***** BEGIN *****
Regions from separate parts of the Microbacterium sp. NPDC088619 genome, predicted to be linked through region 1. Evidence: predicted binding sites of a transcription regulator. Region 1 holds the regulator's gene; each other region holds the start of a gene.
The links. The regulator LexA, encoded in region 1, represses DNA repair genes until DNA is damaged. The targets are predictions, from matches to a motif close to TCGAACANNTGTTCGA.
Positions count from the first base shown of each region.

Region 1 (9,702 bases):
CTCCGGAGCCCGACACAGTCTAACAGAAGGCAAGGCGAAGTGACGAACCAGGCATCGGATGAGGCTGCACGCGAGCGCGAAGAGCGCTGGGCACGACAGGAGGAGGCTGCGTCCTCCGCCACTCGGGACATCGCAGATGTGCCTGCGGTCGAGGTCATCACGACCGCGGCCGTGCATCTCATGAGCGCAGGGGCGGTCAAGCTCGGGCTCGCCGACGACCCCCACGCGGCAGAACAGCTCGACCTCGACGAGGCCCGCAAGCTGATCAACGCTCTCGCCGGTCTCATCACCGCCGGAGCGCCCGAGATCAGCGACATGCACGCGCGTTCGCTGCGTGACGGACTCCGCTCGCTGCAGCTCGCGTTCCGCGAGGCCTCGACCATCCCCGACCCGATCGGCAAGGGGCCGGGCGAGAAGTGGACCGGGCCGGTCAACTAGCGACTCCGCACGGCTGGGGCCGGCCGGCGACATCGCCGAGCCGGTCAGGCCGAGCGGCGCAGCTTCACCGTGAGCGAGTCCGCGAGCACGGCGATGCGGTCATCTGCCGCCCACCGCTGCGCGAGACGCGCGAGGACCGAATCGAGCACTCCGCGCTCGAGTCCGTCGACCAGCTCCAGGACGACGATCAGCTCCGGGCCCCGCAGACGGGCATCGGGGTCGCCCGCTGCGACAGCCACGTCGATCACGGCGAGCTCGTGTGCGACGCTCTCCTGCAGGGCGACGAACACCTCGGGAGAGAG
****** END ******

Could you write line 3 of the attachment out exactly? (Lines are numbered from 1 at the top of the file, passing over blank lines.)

Positions count from the first base shown of each region.